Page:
Powered by
Sponsored by

India desperately looks for a way out of a crippling power shortage

Govt has asked power companies to import necessary coal from international markets

INDIA-COAL/IMPORTS A coal-fired power plant in ahmedabad | Reuters

Even as large swathes of India reel under a severe power shortage, the government is desperately stepping up efforts to salvage the situation. 

Cracking the whip, the union power ministry has asked reticent power generating companies, both state and private-owned, to better fix up and import the necessary coal from international markets within June to deal with the deficiency.

The state government-owned utilities are to import 2.2 crore tonnes of coal while private power plants have to import nearly 1.6 crore tonnes. 

About 70 per cent of electricity in India is from thermal energy produced primarily by burning domestic coal that is mixed with imported coal. One of the primary reasons for the critically low coal stock at many power plants presently has been because power companies, strapped of cash particularly since Covid, have been dragging their feet from importing coal from the international markets, where the prices have shot up dramatically in recent times.

The government also took pains to state that there was enough supply of domestic coal on offer. On Tuesday afternoon, Union coal minister Prahlad Joshi pointed out how Coal India has increased the amount of coal it despatched to power stations across the country — from 43 metric tonnes in April 2021, the despatch rose to nearly 50 metric tonnes last month. Total production in the month, as per a government release, was more than 7 crore tonnes last month, with more than 6 crore of it going to the power sector only.

“An astounding growth rate of 15.6 per cent is witnessed in Coal India’s coal despatch to the power sector,” Joshi said.

How much that will help remains to be seen — power consumption grew 13.6 per cent last month, as summer hitting early as well as a back-to-normal resumption of economic activity both saw a rise in demand. And there just isn’t enough electricity being produced to meet it. The villain? Coal.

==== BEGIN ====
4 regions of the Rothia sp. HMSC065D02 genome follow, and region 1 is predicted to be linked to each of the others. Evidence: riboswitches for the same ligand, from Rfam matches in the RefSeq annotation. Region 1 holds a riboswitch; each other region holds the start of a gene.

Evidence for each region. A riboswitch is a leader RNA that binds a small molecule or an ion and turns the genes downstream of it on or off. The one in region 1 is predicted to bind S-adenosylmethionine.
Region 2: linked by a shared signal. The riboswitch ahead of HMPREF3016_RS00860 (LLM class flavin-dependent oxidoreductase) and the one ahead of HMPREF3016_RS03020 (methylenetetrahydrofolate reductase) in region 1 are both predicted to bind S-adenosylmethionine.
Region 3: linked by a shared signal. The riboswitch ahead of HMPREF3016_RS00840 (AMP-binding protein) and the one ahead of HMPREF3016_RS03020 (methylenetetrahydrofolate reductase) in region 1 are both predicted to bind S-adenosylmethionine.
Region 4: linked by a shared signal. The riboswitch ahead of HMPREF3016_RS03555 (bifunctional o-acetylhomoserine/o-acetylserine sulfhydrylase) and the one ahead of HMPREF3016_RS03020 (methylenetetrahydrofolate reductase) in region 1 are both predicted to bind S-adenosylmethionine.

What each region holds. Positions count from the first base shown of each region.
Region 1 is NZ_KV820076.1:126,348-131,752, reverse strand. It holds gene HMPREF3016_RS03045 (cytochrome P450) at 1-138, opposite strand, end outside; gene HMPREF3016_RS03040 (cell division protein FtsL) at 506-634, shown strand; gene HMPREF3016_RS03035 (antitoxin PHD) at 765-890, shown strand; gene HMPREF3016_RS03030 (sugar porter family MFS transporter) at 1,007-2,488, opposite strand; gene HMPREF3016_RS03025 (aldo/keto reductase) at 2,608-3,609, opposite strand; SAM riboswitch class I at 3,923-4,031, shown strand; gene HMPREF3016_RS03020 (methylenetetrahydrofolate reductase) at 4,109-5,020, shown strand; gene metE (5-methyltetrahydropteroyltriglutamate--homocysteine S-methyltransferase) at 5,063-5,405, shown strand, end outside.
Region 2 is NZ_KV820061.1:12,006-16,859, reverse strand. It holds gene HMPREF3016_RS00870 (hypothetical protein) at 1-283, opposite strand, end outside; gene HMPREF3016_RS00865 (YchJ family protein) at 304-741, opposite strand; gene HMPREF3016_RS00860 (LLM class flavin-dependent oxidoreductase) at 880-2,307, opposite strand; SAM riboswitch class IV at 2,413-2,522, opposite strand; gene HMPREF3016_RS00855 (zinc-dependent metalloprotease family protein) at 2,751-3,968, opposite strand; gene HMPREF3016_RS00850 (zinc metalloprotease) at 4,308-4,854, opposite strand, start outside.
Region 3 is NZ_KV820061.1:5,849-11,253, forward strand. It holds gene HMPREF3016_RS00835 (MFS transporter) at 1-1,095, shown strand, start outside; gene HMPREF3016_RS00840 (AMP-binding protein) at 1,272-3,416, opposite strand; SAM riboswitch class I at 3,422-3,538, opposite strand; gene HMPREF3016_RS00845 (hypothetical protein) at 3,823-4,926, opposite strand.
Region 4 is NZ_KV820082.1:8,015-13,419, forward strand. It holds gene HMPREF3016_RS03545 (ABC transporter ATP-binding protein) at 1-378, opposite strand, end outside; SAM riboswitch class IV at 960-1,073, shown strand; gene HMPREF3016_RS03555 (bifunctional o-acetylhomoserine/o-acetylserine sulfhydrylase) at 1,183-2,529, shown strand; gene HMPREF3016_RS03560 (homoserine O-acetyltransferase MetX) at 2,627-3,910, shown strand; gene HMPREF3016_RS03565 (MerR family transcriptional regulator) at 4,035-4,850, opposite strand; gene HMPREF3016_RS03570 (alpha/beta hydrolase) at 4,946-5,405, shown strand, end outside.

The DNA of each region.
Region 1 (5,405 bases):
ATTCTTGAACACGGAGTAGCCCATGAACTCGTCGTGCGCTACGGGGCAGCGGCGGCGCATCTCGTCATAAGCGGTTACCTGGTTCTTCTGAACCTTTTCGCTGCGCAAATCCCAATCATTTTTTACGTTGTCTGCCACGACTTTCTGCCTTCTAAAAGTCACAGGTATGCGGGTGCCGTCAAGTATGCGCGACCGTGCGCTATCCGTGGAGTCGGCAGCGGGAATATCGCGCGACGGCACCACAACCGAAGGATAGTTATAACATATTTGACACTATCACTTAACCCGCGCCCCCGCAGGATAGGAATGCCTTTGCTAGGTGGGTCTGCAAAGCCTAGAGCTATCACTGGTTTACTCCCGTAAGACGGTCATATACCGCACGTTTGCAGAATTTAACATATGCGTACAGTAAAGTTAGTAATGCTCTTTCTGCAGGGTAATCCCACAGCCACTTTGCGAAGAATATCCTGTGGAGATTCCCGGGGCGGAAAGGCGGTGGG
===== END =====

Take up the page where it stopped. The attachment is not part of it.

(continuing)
The problem, though, is that there isn’t enough electricity to go around. And the villain? Coal, or rather, its shortage.

There may be no respite in sight, despite the flurry of high power meetings between ministers as well with those of state government officials and power plant operators over the last few days — even home minister Amit Shah had to step in and call high level ministerial meetings to figure a way out. 

The strategy seems to be to restart many non-operational power plants within the end of May as well as look at ways to replenish coal stocks at thermal power plants across the country. There are also talks of starting a bidding process for coal supplies. NTPC reportedly will award its first contract in 6 years for a coal-fired 1,320 MW plant in Odisha this month.

But all that may not solve India’s simmering summer of discontent. What is being witnessed now is an acute repeat of what happened back in October when monsoon rains impeded the transportation of coal to power plants, resulting in a power crisis. This time, it is worse. More than 60 per cent of India’s thermal power plants have critically low levels of coal stock. Shortage in the month of April was 240 crore units (in comparison, shortage in April 2021 was just 40 crore units). 

To make matters worse, most of the country is reeling through one of the hottest summers in a century with a relentless heat wave that has hit early and hit hard, leading to a rise in power demand.

The domestic situation has been compounded by international developments — the post-Covid logjam in global shipping and supply chain has seen international coal prices soaring high — many Indian power distribution companies, especially state DISCOMs of Maharashtra, Jharkhand etc., are in a bad state financially to buy them at such prices. For example, all state-owned power plants and coal-based power plants in Tamil Nadu, Karnataka, Andhra Pradesh, West Bengal and Rajasthan are facing critical shortage of coal. In fact, Rajasthan faced a shortage of a whopping 28 crore units last week, resulting in power cuts lasting as long as 8-9 hours across the Congress-ruled state. The situation could just get worse before it gets better.

📣 The Week is now on Telegram. Click here to join our channel (@TheWeekmagazine) and stay updated with the latest headlines